• #10
                    Originally posted by TooManyToys
                    I think there is so much variation in the Ipe supplied that it's hard for contractors to have a good handle on fastening, and on finishing as well.
                    The thing that caught my eye about your ipe is that the color is quite regular and redder than what I installed. I've only installed ipe on one job, it was a pre-finished t&g interior floor, and the color was browner and quite varied in look... It cracked a lot along the tongue when using the flooring nailer. The stuff is murderously heavy too. I was stuck carrying about 800 sq feet of of the stuff in large bundles over a rather long distance. I've had tendinitis in both elbows since then...


                    • #11
                      From what I've read django you have to pre drill for both nail and screw. This wood is so dense (therefore heavy) that the cell structure will not collapse as the nail is going through.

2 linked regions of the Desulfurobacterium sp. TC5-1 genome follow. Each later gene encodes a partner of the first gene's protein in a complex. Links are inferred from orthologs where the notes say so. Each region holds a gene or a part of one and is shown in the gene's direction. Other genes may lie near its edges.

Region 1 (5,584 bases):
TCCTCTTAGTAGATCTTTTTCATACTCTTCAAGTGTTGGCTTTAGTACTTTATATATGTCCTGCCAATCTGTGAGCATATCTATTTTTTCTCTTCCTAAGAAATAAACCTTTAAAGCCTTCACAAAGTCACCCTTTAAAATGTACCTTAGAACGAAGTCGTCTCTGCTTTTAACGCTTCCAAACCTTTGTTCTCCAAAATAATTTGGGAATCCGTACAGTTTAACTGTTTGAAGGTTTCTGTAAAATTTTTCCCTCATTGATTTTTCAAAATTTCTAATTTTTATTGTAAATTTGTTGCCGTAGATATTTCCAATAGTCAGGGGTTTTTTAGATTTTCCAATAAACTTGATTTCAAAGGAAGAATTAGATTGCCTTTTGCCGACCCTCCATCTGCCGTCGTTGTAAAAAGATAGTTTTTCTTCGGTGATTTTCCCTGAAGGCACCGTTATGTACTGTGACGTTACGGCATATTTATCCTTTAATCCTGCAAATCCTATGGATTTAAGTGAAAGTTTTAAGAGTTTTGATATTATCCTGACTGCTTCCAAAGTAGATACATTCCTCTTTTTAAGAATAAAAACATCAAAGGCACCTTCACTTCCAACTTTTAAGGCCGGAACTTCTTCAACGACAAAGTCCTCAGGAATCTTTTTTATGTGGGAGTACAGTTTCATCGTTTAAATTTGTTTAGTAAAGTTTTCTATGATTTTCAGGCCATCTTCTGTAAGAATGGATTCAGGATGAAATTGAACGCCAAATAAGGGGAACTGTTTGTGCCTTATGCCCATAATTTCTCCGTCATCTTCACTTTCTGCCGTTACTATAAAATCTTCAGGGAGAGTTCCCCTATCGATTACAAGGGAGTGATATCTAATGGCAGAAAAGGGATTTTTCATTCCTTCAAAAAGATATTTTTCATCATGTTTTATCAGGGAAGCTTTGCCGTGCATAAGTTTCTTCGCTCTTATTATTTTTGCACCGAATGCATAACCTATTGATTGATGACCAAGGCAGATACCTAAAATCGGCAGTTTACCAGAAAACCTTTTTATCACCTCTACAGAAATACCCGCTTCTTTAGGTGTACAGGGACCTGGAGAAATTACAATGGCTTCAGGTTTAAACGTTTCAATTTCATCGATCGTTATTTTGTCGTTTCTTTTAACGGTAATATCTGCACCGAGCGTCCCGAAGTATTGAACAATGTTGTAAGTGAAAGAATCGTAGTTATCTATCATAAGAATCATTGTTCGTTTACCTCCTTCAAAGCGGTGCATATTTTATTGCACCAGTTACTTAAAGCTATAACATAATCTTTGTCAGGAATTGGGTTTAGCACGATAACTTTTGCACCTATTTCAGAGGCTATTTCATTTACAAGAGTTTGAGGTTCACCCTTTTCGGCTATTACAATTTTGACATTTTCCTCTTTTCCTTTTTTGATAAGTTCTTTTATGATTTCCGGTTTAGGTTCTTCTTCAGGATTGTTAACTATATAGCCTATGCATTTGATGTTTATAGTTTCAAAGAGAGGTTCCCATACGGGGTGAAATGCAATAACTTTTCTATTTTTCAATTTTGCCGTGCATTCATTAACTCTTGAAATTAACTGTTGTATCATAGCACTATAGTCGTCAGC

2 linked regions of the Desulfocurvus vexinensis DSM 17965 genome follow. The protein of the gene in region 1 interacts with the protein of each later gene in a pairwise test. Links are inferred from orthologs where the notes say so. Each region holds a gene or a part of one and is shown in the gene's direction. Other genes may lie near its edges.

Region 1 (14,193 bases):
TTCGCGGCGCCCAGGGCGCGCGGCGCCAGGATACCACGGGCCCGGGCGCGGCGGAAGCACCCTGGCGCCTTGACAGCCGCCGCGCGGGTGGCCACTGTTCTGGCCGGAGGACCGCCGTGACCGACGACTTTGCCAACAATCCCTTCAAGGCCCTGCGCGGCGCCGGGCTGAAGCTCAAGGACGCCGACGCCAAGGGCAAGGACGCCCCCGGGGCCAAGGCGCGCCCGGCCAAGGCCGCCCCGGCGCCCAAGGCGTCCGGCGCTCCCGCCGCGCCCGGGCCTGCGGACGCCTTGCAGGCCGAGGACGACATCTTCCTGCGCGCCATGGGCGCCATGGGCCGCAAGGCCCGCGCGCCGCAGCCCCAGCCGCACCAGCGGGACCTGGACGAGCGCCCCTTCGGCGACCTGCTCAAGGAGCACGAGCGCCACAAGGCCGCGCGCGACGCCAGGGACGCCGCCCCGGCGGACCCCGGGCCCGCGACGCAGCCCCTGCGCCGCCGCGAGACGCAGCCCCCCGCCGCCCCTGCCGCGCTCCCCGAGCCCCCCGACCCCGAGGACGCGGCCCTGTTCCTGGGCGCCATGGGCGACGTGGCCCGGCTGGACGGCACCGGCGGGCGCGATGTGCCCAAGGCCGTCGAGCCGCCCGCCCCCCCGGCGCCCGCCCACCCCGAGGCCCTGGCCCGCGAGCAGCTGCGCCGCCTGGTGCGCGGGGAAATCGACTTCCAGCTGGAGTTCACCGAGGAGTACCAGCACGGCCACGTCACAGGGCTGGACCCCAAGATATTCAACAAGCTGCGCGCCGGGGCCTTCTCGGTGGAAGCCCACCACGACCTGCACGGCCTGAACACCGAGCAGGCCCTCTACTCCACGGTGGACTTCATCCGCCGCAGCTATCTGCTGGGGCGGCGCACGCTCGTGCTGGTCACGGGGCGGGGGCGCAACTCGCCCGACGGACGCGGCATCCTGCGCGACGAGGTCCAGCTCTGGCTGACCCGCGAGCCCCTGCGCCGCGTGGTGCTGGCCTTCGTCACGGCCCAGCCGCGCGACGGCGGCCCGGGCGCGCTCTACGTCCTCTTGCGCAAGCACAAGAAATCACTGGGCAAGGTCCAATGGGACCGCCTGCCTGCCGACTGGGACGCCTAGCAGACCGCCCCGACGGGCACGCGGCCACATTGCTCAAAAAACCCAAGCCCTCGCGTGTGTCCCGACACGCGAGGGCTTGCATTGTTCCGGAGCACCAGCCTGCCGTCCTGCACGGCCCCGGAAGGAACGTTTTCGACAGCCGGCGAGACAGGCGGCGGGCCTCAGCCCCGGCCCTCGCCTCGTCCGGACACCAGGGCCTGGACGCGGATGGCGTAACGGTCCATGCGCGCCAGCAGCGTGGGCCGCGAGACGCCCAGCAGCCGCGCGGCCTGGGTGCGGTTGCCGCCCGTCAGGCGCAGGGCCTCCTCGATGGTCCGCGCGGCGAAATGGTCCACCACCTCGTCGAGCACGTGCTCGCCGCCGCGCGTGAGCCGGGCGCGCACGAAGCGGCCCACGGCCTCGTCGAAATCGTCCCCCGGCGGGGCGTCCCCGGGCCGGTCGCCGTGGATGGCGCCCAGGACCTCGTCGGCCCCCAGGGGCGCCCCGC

This batch of wood did have a good variance in color, from dark red to blond. The stain really evened things out between board colors. Attached is one of the photos from the album. If you look at the stacks of wood sorted for install,you can see some of the variation.

                      In NJ, like a lot of northern states, all of the stains and finishes are VOC compliant. I had read that the older TWP 100 stains were good on this wood, which was good because I accidentally bought some while in GA in the middle of this work. This is actually their Rustic Oak stain. Using the stain on PT Pine, it just soaks right in immediately. With the IPE, a similar heavy coat will just sit there wet.
                      Attached Files